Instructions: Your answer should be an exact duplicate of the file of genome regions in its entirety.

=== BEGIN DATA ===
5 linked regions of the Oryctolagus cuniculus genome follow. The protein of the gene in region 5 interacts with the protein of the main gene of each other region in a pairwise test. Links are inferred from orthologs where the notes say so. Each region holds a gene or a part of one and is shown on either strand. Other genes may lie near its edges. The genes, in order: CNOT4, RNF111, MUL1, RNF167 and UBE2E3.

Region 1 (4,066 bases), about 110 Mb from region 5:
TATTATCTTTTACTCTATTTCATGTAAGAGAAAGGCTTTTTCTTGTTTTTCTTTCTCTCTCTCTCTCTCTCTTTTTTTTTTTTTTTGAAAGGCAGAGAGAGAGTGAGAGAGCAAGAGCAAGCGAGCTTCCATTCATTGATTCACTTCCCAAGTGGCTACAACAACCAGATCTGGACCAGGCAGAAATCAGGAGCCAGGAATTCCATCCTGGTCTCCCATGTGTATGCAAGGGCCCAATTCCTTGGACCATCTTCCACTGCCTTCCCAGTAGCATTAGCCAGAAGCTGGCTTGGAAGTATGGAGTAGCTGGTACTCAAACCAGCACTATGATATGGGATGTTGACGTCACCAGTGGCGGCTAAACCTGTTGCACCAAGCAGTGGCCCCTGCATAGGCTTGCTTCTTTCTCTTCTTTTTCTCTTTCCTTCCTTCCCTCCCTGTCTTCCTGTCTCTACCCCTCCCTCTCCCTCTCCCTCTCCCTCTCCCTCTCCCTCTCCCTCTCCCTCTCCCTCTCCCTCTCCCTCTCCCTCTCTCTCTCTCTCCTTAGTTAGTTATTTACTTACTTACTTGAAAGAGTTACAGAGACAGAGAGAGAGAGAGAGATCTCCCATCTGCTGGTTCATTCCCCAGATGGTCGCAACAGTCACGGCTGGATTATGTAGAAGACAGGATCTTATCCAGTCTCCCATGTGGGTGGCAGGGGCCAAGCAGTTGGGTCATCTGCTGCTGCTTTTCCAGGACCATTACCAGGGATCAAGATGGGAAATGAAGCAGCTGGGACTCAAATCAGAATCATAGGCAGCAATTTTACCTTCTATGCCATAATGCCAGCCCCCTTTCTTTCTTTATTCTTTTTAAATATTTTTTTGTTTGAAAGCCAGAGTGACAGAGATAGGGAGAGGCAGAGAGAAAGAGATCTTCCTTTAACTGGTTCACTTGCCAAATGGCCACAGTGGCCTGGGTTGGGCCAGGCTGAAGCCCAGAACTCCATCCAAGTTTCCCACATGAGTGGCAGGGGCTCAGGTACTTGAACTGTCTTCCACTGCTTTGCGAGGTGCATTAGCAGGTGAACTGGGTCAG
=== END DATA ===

5 linked regions of the Oryctolagus cuniculus genome follow. The protein of the gene in region 5 interacts with the protein of the main gene of each other region in a pairwise test. Links are inferred from orthologs where the notes say so. Each region holds a gene or a part of one and is shown on either strand. Other genes may lie near its edges. The genes, in order: CNOT4, RNF111, MUL1, RNF167 and UBE2E3.

Region 1 (4,066 bases), about 110 Mb from region 5:
TATTATCTTTTACTCTATTTCATGTAAGAGAAAGGCTTTTTCTTGTTTTTCTTTCTCTCTCTCTCTCTCTCTTTTTTTTTTTTTTTGAAAGGCAGAGAGAGAGTGAGAGAGCAAGAGCAAGCGAGCTTCCATTCATTGATTCACTTCCCAAGTGGCTACAACAACCAGATCTGGACCAGGCAGAAATCAGGAGCCAGGAATTCCATCCTGGTCTCCCATGTGTATGCAAGGGCCCAATTCCTTGGACCATCTTCCACTGCCTTCCCAGTAGCATTAGCCAGAAGCTGGCTTGGAAGTATGGAGTAGCTGGTACTCAAACCAGCACTATGATATGGGATGTTGACGTCACCAGTGGCGGCTAAACCTGTTGCACCAAGCAGTGGCCCCTGCATAGGCTTGCTTCTTTCTCTTCTTTTTCTCTTTCCTTCCTTCCCTCCCTGTCTTCCTGTCTCTACCCCTCCCTCTCCCTCTCCCTCTCCCTCTCCCTCTCCCTCTCCCTCTCCCTCTCCCTCTCCCTCTCCCTCTCCCTCTCTCTCTCTCTCCTTAGTTAGTTATTTACTTACTTACTTGAAAGAGTTACAGAGACAGAGAGAGAGAGAGAGATCTCCCATCTGCTGGTTCATTCCCCAGATGGTCGCAACAGTCACGGCTGGATTATGTAGAAGACAGGATCTTATCCAGTCTCCCATGTGGGTGGCAGGGGCCAAGCAGTTGGGTCATCTGCTGCTGCTTTTCCAGGACCATTACCAGGGATCAAGATGGGAAATGAAGCAGCTGGGACTCAAATCAGAATCATAGGCAGCAATTTTACCTTCTATGCCATAATGCCAGCCCCCTTTCTTTCTTTATTCTTTTTAAATATTTTTTTGTTTGAAAGCCAGAGTGACAGAGATAGGGAGAGGCAGAGAGAAAGAGATCTTCCTTTAACTGGTTCACTTGCCAAATGGCCACAGTGGCCTGGGTTGGGCCAGGCTGAAGCCCAGAACTCCATCCAAGTTTCCCACATGAGTGGCAGGGGCTCAGGTACTTGAACTGTCTTCCACTGCTTTGCGAGGTGCATTAGCAGGTGAACTGGGTCAG